[DB-SIG] Database Abstraction in Python

Vernon Cole wnvcole at peppermillcas.com
Sat Apr 16 01:08:15 CEST 2005

Tom Haddon wrote:
> Hi,
> I'm new to the list, so please forgive me if this has been covered
before. I searched the archives and wasn't able to find anything, so
here goes...
> I'm interested in database abstraction for Python, and am wondering
what people use for this. Currently I have thrown together a home-grown
class that does database abstraction for MySQL and PostgreSQL for the
functions I need, but I realize this is not the way to go long term. I
did some google searches and it didn't seem like there was real
consensus on what's the best for this in Python. The closest I could see
was ADOdb for Python, but since this seems to be a rewrite of a PHP
framework, I wasn't sure how good/stable/widely-used it was. Is there a
"standard" for this, or is it a matter of personal preference?
  You've heard from the "it can't be done" side so I'll speak up for the
other.  As you have noticed -- there is not a consensus on how to
improve the database abstraction in Python. There is however a large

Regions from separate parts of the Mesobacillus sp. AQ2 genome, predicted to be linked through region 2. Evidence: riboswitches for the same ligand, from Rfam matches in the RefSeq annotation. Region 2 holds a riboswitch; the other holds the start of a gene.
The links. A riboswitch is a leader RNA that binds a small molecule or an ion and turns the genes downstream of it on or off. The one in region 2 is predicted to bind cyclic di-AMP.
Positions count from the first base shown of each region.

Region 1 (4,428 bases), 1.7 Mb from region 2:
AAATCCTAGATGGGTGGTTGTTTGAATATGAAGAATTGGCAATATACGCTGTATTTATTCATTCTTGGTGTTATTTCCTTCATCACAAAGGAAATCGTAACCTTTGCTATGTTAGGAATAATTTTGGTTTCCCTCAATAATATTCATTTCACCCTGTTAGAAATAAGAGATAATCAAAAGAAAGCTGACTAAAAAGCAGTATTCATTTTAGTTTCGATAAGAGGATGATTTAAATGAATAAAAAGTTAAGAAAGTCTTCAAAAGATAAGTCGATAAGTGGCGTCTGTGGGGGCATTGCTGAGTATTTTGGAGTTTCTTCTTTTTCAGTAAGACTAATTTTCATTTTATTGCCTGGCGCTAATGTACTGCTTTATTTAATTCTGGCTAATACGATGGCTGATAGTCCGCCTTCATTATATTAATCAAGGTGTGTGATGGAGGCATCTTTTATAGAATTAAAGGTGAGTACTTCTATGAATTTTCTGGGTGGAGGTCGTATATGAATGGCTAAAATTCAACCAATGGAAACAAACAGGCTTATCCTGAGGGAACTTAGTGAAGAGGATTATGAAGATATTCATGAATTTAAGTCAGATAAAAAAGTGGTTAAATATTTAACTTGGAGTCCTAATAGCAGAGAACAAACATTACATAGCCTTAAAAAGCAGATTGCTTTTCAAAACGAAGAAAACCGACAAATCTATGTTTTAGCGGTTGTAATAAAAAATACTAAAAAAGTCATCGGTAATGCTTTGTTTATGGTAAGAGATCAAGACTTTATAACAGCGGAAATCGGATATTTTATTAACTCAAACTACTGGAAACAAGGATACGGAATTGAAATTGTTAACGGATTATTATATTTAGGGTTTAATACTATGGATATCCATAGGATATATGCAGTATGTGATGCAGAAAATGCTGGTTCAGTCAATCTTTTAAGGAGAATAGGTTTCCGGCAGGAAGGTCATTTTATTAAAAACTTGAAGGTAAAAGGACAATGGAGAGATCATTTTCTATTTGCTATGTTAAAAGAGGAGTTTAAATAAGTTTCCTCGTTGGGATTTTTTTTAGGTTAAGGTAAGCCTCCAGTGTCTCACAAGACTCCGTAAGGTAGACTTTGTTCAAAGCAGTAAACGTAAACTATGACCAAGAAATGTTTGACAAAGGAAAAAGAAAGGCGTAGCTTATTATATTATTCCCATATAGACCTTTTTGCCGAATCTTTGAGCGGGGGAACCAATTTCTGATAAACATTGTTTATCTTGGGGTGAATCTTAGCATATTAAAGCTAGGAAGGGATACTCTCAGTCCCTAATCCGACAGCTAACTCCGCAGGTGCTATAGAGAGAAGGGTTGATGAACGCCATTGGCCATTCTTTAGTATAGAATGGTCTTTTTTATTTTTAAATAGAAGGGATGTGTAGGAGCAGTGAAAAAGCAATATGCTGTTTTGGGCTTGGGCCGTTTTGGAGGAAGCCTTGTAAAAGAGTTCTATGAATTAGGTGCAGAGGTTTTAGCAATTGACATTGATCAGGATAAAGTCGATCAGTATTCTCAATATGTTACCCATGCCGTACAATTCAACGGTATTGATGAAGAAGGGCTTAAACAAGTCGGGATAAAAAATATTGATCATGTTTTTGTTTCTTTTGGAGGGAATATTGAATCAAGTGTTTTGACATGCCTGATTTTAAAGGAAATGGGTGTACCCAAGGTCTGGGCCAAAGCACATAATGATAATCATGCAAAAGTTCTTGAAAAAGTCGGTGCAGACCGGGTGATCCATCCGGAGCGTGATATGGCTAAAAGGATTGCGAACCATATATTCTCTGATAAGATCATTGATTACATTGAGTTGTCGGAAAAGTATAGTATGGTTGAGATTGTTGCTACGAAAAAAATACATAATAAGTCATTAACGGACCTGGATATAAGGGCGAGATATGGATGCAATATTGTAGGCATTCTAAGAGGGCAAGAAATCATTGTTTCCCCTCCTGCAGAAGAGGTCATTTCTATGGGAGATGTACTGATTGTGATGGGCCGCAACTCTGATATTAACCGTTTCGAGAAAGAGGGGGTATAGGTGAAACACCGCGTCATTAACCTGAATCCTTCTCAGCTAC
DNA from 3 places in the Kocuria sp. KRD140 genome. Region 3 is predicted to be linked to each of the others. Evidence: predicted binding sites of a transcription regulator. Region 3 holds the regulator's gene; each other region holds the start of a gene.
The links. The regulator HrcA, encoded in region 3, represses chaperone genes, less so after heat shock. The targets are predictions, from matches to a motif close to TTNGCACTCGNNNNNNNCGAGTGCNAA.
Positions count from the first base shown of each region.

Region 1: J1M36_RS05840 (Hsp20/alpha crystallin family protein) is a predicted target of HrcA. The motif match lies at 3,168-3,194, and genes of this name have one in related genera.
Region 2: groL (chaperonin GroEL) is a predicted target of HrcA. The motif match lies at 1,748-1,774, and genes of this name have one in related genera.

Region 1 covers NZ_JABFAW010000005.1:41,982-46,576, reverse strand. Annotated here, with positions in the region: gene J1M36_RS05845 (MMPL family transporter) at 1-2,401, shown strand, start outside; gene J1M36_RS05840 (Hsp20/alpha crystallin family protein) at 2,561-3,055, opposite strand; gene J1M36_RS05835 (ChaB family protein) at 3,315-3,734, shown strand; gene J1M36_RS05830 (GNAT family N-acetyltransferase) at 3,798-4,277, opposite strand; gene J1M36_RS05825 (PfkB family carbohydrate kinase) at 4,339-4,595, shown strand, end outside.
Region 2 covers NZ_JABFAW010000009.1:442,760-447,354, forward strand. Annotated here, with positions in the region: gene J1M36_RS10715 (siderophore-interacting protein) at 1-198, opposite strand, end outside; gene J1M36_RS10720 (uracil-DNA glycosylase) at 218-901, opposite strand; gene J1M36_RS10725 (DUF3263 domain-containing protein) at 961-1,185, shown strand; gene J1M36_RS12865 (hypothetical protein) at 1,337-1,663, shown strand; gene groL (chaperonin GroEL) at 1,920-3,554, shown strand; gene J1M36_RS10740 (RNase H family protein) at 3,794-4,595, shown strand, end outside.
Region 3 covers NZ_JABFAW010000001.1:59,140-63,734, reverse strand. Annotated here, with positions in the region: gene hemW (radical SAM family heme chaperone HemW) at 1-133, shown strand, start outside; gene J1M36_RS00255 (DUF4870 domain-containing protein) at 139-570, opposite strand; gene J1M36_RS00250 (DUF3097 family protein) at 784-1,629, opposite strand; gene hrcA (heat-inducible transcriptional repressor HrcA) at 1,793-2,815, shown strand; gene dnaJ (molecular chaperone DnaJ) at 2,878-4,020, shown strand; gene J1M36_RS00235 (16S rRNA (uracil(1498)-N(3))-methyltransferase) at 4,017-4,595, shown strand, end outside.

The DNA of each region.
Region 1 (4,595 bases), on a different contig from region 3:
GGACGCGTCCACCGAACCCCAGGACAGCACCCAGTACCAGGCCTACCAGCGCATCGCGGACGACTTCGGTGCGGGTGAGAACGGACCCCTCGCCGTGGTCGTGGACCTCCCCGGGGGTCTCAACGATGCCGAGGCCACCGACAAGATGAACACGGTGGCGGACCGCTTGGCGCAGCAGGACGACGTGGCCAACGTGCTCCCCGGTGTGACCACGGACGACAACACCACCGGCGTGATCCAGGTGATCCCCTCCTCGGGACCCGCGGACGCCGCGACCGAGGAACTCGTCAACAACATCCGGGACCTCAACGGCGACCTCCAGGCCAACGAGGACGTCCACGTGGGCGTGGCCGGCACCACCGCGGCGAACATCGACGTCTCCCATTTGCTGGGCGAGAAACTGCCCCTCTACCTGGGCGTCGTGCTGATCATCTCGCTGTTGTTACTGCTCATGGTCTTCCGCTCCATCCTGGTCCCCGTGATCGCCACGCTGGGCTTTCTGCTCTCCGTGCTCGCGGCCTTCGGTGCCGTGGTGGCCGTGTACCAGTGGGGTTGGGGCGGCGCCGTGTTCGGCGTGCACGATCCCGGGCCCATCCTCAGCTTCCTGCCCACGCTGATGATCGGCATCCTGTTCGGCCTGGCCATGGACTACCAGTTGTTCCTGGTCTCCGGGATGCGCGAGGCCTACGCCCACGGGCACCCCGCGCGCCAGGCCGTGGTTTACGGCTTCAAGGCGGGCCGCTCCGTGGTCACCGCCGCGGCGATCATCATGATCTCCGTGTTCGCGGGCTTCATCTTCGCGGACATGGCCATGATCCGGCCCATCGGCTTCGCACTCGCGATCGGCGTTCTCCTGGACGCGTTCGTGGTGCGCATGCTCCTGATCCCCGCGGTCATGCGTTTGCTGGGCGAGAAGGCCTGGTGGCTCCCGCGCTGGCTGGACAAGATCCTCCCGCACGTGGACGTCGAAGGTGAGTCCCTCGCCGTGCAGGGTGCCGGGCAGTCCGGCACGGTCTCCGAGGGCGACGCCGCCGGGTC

swell of opinion that it SHOULD be done.  Guido himself has spoken in
favor of a 3.0 version of the Python database API standard.  The
existing 2.0 standard is a very good start, but it leaves too much
undone.  It lacks even such rudimentary constructs as column names. It
supports four different methods of passing parameters to an SQL
statement and is "standard" only in that it requires each module to tell
you which one of the four it uses.
  I am sure that Mark is correct about heads-down dirty hardworking data
base procedures which always must and will be pretty specific to a
single db and operating system.  
  On the other hand, one should be able to write "text book" examples of
how to do simple database operations which will work in pretty much
every case.  We are not there yet.
  Welcome aboard, please share your ideas, any help is welcome.
Vernon Cole

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